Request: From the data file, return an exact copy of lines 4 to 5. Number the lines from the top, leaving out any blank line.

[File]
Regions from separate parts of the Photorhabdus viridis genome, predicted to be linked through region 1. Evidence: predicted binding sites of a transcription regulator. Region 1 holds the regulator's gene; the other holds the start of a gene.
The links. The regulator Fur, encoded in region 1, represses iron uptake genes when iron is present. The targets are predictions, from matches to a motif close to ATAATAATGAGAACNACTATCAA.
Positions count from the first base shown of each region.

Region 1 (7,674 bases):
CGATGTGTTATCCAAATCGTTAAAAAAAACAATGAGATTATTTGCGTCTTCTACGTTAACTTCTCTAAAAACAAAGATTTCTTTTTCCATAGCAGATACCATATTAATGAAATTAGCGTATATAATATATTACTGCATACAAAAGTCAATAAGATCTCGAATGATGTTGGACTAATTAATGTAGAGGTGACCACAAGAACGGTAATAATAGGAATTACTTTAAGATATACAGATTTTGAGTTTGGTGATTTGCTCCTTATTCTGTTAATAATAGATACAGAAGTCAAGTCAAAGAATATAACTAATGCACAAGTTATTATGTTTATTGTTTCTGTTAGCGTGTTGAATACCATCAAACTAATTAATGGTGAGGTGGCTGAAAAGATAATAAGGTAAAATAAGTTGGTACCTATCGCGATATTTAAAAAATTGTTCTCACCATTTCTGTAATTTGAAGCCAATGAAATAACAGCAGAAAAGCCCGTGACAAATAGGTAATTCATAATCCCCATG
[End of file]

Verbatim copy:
Region 1 (7,674 bases):
CGATGTGTTATCCAAATCGTTAAAAAAAACAATGAGATTATTTGCGTCTTCTACGTTAACTTCTCTAAAAACAAAGATTTCTTTTTCCATAGCAGATACCATATTAATGAAATTAGCGTATATAATATATTACTGCATACAAAAGTCAATAAGATCTCGAATGATGTTGGACTAATTAATGTAGAGGTGACCACAAGAACGGTAATAATAGGAATTACTTTAAGATATACAGATTTTGAGTTTGGTGATTTGCTCCTTATTCTGTTAATAATAGATACAGAAGTCAAGTCAAAGAATATAACTAATGCACAAGTTATTATGTTTATTGTTTCTGTTAGCGTGTTGAATACCATCAAACTAATTAATGGTGAGGTGGCTGAAAAGATAATAAGGTAAAATAAGTTGGTACCTATCGCGATATTTAAAAAATTGTTCTCACCATTTCTGTAATTTGAAGCCAATGAAATAACAGCAGAAAAGCCCGTGACAAATAGGTAATTCATAATCCCCATG